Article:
Egypt – the call to prayer

by Frank Muller

This is the first of a number of missives which are a personal reflection regarding our recent trip to Egypt. It is primarily a personal journal of my own experiences, and this private dialogue is being shared with you all. Recognize like any personal journal this is not an academic undertaking nor is it directed at any other person than myself.

All of the thoughts though they may be expressed in the plural are actually my own condemnations of myself and my resolutions to become more Christlike.

Pray for me!

Our family recently traveled to Egypt for nearly two weeks and after a bit of time I would like to offer some reflections not so much on Egypt ironically but on ourselves and the nature of people generally.

Through God’s Grace I struggle to see all people as our Lord does though, I fail daily. Each person is infused with the divine image of our Creator and each person has the immutable right to be treated with dignity and with respect. The root cause of most dysfunction in any society is sin.

Sin breaks down and divides an individual within themselves and then metastasizes further dividing society into factions. This factionalism is driven by individual “private interpretation” whereby each individual determines what their own moral law is, their own personal selective application of that moral law and their own personal interpretation of “right worship”.

Each person tends to pull from certain authoritative writings (including Sacred Scripture and/or any book we find on Amazon) and then selectively choose and interpret these personal sources in our own biased way so that we can “believe”. I believe all human beings are in their own way seeking their Creator.

Thus, the following challenges arise:

1) Pride: this gets in the way of obedience as we seek our own judgement and demand of others their conversion to that personal belief.

2) Obedience: We do not want an intermediary between ourselves and God but rather a direct connection that allows us the freedom to choose the Church or organization (or none) that we like and that conforms to our own private belief system. We are not looking for Truth as much as we are looking for a place that basically believes what we do and expresses it in a way that is pleasing to ourselves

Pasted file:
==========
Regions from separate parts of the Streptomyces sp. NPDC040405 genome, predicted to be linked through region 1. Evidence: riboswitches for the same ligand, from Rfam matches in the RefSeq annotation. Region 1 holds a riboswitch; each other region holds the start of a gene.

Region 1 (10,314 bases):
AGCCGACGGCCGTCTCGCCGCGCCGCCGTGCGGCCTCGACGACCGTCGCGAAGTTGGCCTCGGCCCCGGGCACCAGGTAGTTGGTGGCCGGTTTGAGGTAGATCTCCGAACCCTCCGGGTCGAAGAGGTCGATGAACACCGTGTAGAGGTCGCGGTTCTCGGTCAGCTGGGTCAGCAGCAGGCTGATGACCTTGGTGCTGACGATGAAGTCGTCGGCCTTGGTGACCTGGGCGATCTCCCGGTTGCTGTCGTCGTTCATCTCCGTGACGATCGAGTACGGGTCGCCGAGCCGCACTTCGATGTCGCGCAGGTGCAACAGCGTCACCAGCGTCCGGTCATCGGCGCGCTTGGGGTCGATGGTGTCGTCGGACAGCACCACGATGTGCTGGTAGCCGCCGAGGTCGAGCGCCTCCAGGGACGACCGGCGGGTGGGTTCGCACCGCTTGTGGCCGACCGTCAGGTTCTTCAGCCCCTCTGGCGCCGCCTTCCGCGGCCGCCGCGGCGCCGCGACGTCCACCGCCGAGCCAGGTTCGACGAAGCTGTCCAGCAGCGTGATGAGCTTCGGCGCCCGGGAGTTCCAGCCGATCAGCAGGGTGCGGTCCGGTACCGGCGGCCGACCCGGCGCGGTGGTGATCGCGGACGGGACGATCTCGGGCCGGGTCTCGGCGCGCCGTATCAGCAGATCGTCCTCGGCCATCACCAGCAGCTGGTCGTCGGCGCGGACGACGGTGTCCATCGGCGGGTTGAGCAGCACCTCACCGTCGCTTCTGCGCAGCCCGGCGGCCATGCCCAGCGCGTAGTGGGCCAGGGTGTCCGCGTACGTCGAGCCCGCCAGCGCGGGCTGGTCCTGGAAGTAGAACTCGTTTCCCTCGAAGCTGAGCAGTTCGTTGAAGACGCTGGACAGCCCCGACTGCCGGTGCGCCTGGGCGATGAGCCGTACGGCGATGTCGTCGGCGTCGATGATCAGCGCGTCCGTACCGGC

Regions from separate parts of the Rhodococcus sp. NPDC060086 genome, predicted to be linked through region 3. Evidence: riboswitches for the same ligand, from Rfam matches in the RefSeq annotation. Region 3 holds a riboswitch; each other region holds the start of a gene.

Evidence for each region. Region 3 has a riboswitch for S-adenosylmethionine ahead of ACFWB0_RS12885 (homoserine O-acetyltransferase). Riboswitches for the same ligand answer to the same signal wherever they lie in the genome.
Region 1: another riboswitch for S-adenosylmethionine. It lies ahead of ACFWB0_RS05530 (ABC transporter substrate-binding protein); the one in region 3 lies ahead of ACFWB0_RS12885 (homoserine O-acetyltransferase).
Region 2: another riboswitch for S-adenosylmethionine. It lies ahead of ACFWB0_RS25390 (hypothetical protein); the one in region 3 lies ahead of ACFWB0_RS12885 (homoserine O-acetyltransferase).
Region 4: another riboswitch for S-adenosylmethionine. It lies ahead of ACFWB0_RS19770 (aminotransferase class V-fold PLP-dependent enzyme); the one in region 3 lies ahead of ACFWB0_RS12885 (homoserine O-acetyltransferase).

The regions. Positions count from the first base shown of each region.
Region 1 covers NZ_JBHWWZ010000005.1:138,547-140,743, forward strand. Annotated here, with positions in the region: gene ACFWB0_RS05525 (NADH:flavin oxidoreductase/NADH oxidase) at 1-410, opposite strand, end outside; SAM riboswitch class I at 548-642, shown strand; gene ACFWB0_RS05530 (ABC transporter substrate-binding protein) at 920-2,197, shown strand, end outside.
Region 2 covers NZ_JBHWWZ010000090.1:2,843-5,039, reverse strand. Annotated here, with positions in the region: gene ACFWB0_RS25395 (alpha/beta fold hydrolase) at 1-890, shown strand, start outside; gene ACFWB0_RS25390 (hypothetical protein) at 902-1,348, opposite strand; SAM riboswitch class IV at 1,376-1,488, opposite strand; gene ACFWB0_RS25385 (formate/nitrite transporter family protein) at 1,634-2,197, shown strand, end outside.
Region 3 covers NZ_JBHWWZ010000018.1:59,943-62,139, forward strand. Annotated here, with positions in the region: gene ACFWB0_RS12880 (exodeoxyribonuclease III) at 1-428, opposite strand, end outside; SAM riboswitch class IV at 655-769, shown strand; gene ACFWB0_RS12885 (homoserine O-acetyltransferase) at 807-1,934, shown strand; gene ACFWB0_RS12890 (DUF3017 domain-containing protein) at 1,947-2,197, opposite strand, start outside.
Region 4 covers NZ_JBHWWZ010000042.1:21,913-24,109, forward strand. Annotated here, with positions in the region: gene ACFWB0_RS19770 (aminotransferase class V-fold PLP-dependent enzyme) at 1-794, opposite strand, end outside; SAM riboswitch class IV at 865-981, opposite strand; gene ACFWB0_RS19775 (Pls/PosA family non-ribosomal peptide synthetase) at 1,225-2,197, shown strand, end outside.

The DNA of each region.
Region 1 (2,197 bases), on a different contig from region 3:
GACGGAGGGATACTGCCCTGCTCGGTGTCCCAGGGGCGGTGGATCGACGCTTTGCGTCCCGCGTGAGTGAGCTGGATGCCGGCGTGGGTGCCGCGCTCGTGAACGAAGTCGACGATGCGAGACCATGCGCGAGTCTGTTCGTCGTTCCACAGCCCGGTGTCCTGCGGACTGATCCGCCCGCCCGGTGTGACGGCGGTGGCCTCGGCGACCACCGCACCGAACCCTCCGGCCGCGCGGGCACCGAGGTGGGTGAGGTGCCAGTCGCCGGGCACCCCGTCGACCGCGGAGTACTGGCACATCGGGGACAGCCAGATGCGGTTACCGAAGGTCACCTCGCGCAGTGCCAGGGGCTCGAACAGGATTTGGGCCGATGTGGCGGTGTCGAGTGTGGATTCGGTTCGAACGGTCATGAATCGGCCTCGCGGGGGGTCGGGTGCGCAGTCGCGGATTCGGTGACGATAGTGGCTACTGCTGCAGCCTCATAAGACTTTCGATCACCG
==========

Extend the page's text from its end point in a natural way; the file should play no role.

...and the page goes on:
3) Bias: Bias uses exceptional events to form our own rules and ignore the preponderance of evidence that may contradict our belief or bias. Thus, an assumed Muslim who takes Jews hostage demanding the release of a terrorist is the exception that condemns unjustly all Muslims. And yet we may ignore the same logic if an assumed Christian does the same (think Tim McVeigh) or worse and yet we do not condemn Christianity. This flawed rationalization and demonization occurs across every culture and people because the root cause is the same sin.


What I found within Egypt are a people that in masse are seeking God in their own way (usually in accordance with what their parents taught them) and thus are trying to order their society in alignment with their view of revelation and the Creator.

A country of 100 million people, 85% of which are Sunni Muslims and approximately 15% of which are predominantly Catholic (either Coptic or Roman) Christians. Of the 85% that are Muslims (about 20% of that number are fundamentalist or evangelical Muslims). Islam itself has divided itself into two primary factions (Sunni and Shia) much like Christianity has divided into (Catholics and Protestants) and Judaism into (orthodox, conservative, reformed).